About Wikitravel Press, says he:
For example, Wikitravel, one of the Internet’s most acclaimed travel websites, was launched in 2003 by Montreal residents Evan Prodromou and Michele Ann Jenkins. Using the same wiki collaborative technology that has proven so successful for Wikipedia, the Wikitravel site invited travelers to post their comments and experiences about places around the world in an effort to build a community-generated travel guide.
In less than five years, the site has accumulated more than 30,000 online travel guides in 18 languages, with more than 10,000 editorial contributions each week. The content is freely available under a Creative Commons licence that allows the public to use, copy or edit the guides.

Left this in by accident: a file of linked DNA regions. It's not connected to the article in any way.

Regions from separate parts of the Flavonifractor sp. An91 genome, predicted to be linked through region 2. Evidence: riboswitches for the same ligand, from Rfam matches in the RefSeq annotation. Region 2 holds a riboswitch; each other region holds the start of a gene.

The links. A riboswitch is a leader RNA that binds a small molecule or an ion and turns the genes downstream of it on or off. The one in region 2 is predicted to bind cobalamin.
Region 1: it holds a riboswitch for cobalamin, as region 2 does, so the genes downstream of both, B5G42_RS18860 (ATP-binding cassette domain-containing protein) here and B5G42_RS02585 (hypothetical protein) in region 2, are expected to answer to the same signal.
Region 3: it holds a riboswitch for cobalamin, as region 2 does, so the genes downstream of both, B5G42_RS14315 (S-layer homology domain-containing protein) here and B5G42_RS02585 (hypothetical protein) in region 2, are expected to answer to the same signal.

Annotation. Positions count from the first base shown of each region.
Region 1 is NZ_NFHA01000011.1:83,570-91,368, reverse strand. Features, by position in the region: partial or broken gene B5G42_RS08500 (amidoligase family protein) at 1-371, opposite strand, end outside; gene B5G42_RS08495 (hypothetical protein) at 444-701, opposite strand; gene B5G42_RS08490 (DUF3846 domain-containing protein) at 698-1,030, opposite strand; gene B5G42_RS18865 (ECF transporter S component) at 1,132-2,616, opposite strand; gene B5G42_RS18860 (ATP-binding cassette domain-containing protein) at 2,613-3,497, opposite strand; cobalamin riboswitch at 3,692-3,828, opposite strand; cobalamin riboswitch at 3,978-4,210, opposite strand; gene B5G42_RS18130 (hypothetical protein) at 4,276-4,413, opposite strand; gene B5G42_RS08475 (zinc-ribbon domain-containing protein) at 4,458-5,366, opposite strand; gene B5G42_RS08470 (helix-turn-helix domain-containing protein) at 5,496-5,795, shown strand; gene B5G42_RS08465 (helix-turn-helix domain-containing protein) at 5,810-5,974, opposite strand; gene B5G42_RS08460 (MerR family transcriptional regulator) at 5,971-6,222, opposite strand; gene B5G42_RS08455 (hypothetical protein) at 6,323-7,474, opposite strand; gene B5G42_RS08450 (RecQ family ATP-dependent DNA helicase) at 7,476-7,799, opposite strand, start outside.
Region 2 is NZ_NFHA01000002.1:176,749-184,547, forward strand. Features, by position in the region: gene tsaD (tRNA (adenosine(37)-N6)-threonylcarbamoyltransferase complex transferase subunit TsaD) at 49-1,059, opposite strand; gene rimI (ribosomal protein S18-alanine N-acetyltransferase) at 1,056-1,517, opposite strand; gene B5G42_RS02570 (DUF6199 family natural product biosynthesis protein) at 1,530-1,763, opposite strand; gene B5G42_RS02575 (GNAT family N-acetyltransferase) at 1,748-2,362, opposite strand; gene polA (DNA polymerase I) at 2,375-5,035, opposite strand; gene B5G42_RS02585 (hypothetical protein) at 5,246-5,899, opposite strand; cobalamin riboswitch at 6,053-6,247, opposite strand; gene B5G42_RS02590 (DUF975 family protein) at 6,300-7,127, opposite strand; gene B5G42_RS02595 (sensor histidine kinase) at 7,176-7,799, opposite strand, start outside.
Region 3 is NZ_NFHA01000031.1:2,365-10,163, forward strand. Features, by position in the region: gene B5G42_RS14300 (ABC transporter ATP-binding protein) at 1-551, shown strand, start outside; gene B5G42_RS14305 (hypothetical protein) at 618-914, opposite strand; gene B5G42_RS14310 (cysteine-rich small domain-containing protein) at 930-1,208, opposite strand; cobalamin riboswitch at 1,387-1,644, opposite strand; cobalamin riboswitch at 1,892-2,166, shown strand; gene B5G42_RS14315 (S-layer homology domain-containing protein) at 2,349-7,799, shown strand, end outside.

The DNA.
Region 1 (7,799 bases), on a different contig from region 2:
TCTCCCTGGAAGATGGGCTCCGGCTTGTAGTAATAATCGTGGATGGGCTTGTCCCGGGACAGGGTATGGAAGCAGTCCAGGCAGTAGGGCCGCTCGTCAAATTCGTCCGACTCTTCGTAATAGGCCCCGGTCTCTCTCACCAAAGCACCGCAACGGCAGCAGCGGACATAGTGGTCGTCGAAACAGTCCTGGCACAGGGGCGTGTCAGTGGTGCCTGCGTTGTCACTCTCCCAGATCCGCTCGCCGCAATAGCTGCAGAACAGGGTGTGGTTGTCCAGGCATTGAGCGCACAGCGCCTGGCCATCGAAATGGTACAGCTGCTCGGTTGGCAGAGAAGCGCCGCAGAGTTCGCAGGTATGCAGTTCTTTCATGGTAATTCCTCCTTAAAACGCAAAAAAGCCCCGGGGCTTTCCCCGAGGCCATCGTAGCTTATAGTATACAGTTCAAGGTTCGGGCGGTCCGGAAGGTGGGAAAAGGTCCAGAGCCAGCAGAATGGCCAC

Building on Wikitravel’s success, Prodromou and Jenkins recently established Wikitravel Press, which introduced its first two titles earlier this month. Wikitravel Press represents a new approach to travel book publishing based on Internet collaborative tools and print-on-demand technologies that should capture the attention of the industry for several reasons…
And on LibriVox:
Canadians are also playing a leading role in reshaping the creation of audiobooks. Hugh McGuire, a Montreal-based writer and Web developer, established LibriVox in August 2005. The site is also based on concept of Internet collaboration. In this instance, LibriVox volunteers create voice recordings of chapters of books that are in the public domain. The resulting audio files are posted back on to the Internet for free.
The LibriVox project, which does not have an annual budget, has succeeded in placing more than 1,200 audio books on the Internet, including Lucy Maud Montgomery’s Anne of Green Gables, works from Mark Twain, William Shakespeare, Charles Dickens and hundreds more.
New technologies are rapidly reshaping the book industry and it is exciting to see how Canadians are quietly playing a leading role in the re-imagining of how books are created and distributed.